In addition to pragmatics, there are other approaches, such as the "functional sentence perspective", which goes back to the so-called Prague School. It focuses mainly on the information content of sentences. Chomsky himself developed with the concept of "generative grammar" a further approach which, similar to Saussure, distinguishes between the rules of language - the "competence" - and the actual use, the "performance". According to Chomsky's idea, the structures of performance should be studied specifically in order to find the mental processes on which language is based.



Delousing verbally

There are about 15 areas in linguistics, so far I didn't mention the most complex in human interaction: It's not only about syntax and grammar or even information (although, I might not want to believe that) when I talk to my girlfriend about tidying up the kitchen. Furthermore, I also transmit my emotional status towards my girlfriend. If I say "You don't need to clear the table right after finishing eating" - she also hears: "He wants me to accept his chaotic lifestyle and doesn't consider my needs."

This emotional component in language is rather the norm than an exception - and did probably also play a role in human development. During my studies we relied on the theory that language developed as a kind of accelerator for cultural evolution. That way we were able to pass on the knowledge of our ancestors and our own experiences and our descendants could develop more sophisticated cultural techniques. In this usage of language transmitting information is key.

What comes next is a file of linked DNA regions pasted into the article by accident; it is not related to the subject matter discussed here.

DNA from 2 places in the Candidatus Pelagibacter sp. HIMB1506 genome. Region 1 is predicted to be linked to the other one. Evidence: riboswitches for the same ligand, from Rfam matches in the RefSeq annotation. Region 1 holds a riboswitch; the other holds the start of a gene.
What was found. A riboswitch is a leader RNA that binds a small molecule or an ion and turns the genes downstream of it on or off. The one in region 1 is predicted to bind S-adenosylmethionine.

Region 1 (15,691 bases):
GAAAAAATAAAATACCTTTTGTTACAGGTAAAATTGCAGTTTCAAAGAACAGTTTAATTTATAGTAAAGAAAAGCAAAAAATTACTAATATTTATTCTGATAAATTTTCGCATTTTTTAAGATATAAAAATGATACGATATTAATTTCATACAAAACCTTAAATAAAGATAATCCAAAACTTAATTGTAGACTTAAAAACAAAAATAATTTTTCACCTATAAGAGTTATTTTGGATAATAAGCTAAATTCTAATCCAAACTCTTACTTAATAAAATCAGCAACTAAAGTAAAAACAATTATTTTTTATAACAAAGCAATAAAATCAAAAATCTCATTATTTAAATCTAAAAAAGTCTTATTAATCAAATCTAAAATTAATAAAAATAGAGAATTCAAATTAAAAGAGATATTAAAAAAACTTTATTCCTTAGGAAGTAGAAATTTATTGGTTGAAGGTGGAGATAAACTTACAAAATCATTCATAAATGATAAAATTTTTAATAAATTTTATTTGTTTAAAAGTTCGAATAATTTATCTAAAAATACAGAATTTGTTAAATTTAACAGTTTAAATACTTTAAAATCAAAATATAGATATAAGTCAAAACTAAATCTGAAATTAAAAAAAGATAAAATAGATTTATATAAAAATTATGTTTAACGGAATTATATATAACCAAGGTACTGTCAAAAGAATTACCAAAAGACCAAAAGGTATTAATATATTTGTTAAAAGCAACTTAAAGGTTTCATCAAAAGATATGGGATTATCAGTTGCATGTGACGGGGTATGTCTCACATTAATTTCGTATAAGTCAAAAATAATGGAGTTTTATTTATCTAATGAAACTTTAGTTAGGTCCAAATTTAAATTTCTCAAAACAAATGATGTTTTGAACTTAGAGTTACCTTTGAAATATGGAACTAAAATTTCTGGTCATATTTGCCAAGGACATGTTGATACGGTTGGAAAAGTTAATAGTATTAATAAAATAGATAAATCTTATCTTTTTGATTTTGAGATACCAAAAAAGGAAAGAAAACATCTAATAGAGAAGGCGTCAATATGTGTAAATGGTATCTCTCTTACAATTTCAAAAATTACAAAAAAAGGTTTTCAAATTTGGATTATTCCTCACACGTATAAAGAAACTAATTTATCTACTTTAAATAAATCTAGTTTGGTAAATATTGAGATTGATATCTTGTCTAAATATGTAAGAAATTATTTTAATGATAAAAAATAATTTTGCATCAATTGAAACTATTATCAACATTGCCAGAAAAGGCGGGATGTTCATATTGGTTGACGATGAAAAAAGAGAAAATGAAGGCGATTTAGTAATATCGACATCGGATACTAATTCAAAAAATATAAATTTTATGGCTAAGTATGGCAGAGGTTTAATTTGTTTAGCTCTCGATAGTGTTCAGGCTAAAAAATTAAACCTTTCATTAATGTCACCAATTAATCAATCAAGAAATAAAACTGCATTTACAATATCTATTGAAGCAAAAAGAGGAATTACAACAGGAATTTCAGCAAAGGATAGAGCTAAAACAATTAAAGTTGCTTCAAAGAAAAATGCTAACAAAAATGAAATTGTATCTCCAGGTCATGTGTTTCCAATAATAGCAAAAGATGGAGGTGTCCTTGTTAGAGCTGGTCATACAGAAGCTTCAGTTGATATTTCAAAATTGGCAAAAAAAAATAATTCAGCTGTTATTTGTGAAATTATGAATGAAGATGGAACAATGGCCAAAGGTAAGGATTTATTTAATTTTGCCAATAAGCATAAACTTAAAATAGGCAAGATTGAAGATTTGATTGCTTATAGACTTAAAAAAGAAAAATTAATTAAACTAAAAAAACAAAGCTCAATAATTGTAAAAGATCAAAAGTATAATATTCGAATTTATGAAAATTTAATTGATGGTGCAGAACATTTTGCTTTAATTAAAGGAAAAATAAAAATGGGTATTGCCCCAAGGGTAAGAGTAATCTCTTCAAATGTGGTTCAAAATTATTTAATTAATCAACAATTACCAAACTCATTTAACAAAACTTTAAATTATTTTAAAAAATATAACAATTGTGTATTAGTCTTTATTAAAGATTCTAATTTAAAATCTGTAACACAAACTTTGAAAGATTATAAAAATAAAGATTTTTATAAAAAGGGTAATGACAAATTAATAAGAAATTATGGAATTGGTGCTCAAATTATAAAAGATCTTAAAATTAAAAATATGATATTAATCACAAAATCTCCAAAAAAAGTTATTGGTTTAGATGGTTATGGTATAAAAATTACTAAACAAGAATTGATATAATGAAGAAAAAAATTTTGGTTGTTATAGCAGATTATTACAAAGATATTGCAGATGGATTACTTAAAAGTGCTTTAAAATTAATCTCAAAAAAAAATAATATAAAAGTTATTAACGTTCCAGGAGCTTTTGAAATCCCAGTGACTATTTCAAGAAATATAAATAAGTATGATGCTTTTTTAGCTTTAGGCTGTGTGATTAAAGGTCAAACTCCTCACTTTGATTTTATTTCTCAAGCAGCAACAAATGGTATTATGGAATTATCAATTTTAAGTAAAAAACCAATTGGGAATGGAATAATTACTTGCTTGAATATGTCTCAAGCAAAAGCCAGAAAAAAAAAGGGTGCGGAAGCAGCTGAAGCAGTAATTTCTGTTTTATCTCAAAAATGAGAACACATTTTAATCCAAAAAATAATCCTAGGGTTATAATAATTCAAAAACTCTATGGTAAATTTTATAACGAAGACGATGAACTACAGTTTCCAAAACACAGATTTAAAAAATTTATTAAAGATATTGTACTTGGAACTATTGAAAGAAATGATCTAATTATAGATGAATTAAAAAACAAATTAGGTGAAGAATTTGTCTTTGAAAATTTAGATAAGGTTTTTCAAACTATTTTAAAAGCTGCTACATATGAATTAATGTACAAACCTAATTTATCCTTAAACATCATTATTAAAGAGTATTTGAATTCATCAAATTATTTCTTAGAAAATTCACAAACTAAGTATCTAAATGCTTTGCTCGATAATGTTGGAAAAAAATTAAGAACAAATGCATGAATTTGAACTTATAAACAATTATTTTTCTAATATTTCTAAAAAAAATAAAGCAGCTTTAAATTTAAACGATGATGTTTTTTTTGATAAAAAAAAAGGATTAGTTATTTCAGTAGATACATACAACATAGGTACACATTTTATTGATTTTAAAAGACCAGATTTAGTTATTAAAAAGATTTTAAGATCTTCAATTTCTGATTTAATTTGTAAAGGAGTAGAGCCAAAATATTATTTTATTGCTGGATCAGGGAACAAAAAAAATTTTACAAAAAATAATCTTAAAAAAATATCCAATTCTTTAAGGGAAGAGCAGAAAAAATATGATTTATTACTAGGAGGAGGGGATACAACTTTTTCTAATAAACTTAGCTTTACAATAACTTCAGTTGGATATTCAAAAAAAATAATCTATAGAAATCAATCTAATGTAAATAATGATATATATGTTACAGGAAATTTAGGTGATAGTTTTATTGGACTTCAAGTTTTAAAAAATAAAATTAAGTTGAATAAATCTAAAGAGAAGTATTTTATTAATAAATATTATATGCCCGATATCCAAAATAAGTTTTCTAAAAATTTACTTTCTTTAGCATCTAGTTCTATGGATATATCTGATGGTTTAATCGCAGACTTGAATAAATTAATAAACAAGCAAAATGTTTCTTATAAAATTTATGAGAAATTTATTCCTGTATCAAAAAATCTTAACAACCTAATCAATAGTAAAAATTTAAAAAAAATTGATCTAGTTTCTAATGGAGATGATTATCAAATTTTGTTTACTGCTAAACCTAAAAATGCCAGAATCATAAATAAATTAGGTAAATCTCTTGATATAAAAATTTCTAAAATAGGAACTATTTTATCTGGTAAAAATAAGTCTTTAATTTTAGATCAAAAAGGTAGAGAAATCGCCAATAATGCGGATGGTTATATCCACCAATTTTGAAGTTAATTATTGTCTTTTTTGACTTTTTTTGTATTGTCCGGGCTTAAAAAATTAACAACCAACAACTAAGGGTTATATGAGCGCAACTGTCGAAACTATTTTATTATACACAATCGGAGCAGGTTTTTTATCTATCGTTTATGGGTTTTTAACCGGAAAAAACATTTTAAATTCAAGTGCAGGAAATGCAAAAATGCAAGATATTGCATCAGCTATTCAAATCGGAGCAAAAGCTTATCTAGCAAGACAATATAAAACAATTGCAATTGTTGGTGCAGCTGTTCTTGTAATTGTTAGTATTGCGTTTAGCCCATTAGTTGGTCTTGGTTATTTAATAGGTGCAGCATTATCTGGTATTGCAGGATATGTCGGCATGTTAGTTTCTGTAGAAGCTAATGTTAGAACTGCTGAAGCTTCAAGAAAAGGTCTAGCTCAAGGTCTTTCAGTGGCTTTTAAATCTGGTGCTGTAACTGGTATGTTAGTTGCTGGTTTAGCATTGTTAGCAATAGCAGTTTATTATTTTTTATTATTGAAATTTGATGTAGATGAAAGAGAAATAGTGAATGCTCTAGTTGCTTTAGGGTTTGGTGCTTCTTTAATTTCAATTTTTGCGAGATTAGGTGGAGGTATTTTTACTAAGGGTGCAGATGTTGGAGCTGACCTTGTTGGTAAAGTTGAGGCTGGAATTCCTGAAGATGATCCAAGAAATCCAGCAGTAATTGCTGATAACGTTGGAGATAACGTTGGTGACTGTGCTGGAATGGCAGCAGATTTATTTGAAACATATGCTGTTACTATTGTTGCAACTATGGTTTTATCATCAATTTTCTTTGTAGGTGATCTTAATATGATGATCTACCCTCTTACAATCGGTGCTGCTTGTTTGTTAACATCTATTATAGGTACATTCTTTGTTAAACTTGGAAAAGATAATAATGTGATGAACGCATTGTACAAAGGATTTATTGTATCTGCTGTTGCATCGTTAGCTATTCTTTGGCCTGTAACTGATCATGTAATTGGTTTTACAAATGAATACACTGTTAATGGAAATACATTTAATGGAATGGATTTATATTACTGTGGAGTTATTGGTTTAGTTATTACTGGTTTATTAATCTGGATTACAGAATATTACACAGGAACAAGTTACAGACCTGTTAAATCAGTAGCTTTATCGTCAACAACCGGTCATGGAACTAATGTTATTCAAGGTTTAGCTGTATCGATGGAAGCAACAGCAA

Robin Dunbar, a British psychologist, sees another factor: he observed that great apes have to invest a lot of time and energy in their complex social life. To show sympathy for a fellow ape, he has to delouse him daily and share food with him. Using language, such things are resolved quickly. You simply can say: "Hey, my friend, you can trust me." Robin Dunbar therefore speaks about "delousing verbally" - a central role of language for him.

This theory would explain why we mostly don't talk about important subjects but rather do small talk. That way we show sympathy constantly, test our social relations or create a group dynamic - for example, when we talk about others behind their back. Talking about others we judge their behavior and as result define the rules of our society. Language as glue for our society.